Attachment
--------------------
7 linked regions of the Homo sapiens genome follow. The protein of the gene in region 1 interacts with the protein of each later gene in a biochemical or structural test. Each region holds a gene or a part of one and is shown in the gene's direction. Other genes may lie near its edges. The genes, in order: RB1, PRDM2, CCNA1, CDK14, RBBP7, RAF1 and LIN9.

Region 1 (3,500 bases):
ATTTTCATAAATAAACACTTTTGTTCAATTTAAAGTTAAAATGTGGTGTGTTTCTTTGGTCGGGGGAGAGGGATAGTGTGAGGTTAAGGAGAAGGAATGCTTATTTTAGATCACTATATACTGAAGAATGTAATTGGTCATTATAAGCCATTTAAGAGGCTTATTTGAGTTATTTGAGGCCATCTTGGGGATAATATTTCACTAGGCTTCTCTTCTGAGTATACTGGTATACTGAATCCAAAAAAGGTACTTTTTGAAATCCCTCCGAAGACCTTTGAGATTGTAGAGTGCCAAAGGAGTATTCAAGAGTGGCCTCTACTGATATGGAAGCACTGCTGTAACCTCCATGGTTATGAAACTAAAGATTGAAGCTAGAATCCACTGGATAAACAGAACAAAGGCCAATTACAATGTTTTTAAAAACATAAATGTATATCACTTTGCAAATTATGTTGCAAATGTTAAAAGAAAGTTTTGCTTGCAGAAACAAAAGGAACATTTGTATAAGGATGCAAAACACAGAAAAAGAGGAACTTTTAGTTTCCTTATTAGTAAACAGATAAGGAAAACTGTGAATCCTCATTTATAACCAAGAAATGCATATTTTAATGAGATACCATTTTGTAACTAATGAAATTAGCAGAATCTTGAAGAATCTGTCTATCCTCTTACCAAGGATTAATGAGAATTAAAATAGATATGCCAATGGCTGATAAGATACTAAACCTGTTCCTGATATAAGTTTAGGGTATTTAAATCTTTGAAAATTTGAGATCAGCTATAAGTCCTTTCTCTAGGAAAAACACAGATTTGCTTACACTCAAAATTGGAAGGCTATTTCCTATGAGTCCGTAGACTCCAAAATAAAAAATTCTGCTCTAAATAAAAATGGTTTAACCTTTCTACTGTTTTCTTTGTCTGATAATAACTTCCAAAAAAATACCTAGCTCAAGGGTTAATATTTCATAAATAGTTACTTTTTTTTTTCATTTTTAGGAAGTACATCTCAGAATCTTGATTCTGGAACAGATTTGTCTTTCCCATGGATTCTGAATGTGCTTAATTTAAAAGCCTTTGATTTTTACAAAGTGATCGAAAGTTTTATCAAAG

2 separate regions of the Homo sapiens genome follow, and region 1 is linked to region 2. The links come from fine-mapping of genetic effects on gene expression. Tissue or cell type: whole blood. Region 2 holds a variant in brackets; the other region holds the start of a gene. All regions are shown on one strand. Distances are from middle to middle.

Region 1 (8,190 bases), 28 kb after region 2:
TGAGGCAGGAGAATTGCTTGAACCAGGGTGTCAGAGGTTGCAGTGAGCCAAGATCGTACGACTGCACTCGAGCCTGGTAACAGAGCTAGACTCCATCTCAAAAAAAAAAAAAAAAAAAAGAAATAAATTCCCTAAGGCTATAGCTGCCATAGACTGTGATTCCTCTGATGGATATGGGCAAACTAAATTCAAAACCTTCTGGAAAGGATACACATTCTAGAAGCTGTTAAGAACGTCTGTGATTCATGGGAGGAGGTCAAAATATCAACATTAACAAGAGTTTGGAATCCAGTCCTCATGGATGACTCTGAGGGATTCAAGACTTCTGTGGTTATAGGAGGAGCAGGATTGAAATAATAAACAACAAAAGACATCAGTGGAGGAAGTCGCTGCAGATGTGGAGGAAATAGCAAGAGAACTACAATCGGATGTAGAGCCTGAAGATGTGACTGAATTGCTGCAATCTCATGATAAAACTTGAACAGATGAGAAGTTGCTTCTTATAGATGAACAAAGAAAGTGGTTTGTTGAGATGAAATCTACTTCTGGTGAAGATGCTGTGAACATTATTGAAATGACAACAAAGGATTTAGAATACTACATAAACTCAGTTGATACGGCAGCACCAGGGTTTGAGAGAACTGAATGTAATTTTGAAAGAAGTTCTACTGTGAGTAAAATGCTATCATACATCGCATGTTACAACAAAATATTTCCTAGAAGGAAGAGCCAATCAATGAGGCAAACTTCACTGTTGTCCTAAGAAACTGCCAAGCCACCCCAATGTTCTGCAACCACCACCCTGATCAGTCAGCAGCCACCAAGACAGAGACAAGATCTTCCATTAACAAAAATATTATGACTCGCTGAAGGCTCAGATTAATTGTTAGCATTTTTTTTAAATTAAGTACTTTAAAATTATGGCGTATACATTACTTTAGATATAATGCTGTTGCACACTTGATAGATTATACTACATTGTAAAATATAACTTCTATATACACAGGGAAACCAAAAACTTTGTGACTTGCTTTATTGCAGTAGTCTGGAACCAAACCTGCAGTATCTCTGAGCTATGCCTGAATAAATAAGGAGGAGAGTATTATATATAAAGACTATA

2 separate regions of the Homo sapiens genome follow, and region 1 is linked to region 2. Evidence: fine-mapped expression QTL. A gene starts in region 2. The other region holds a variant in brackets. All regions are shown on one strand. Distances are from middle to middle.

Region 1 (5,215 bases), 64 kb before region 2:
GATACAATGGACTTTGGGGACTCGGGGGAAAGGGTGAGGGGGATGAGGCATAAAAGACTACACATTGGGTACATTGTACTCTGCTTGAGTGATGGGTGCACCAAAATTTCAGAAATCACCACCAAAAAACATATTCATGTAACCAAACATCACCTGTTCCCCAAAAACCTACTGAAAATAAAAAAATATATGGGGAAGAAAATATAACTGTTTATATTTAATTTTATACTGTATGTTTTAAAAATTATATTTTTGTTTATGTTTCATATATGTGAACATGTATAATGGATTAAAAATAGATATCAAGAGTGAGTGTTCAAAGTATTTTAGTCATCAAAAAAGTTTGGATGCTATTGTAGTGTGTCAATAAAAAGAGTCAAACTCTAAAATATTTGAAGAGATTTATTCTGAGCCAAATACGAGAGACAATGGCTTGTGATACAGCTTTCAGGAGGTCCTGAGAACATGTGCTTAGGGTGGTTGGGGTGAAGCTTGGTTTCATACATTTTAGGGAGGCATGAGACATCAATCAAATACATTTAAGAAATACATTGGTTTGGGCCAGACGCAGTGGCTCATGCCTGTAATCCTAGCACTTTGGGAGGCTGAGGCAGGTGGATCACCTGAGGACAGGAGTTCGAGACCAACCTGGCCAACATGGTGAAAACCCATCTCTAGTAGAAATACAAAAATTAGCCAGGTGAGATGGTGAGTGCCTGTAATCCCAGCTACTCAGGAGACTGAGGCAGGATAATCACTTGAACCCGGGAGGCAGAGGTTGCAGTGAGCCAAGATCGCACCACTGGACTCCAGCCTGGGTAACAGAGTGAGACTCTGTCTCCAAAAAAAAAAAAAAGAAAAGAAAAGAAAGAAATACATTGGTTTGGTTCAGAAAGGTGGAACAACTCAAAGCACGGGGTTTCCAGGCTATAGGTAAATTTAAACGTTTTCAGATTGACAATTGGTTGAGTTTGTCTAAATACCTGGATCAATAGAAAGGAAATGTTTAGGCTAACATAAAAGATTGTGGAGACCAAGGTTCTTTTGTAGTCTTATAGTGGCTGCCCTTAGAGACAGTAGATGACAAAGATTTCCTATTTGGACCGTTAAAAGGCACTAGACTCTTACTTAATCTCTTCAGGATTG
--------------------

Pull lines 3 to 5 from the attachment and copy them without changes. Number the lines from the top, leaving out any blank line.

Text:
ATTTTCATAAATAAACACTTTTGTTCAATTTAAAGTTAAAATGTGGTGTGTTTCTTTGGTCGGGGGAGAGGGATAGTGTGAGGTTAAGGAGAAGGAATGCTTATTTTAGATCACTATATACTGAAGAATGTAATTGGTCATTATAAGCCATTTAAGAGGCTTATTTGAGTTATTTGAGGCCATCTTGGGGATAATATTTCACTAGGCTTCTCTTCTGAGTATACTGGTATACTGAATCCAAAAAAGGTACTTTTTGAAATCCCTCCGAAGACCTTTGAGATTGTAGAGTGCCAAAGGAGTATTCAAGAGTGGCCTCTACTGATATGGAAGCACTGCTGTAACCTCCATGGTTATGAAACTAAAGATTGAAGCTAGAATCCACTGGATAAACAGAACAAAGGCCAATTACAATGTTTTTAAAAACATAAATGTATATCACTTTGCAAATTATGTTGCAAATGTTAAAAGAAAGTTTTGCTTGCAGAAACAAAAGGAACATTTGTATAAGGATGCAAAACACAGAAAAAGAGGAACTTTTAGTTTCCTTATTAGTAAACAGATAAGGAAAACTGTGAATCCTCATTTATAACCAAGAAATGCATATTTTAATGAGATACCATTTTGTAACTAATGAAATTAGCAGAATCTTGAAGAATCTGTCTATCCTCTTACCAAGGATTAATGAGAATTAAAATAGATATGCCAATGGCTGATAAGATACTAAACCTGTTCCTGATATAAGTTTAGGGTATTTAAATCTTTGAAAATTTGAGATCAGCTATAAGTCCTTTCTCTAGGAAAAACACAGATTTGCTTACACTCAAAATTGGAAGGCTATTTCCTATGAGTCCGTAGACTCCAAAATAAAAAATTCTGCTCTAAATAAAAATGGTTTAACCTTTCTACTGTTTTCTTTGTCTGATAATAACTTCCAAAAAAATACCTAGCTCAAGGGTTAATATTTCATAAATAGTTACTTTTTTTTTTCATTTTTAGGAAGTACATCTCAGAATCTTGATTCTGGAACAGATTTGTCTTTCCCATGGATTCTGAATGTGCTTAATTTAAAAGCCTTTGATTTTTACAAAGTGATCGAAAGTTTTATCAAAG

2 separate regions of the Homo sapiens genome follow, and region 1 is linked to region 2. The links come from fine-mapping of genetic effects on gene expression. Tissue or cell type: whole blood. Region 2 holds a variant in brackets; the other region holds the start of a gene. All regions are shown on one strand. Distances are from middle to middle.

Region 1 (8,190 bases), 28 kb after region 2: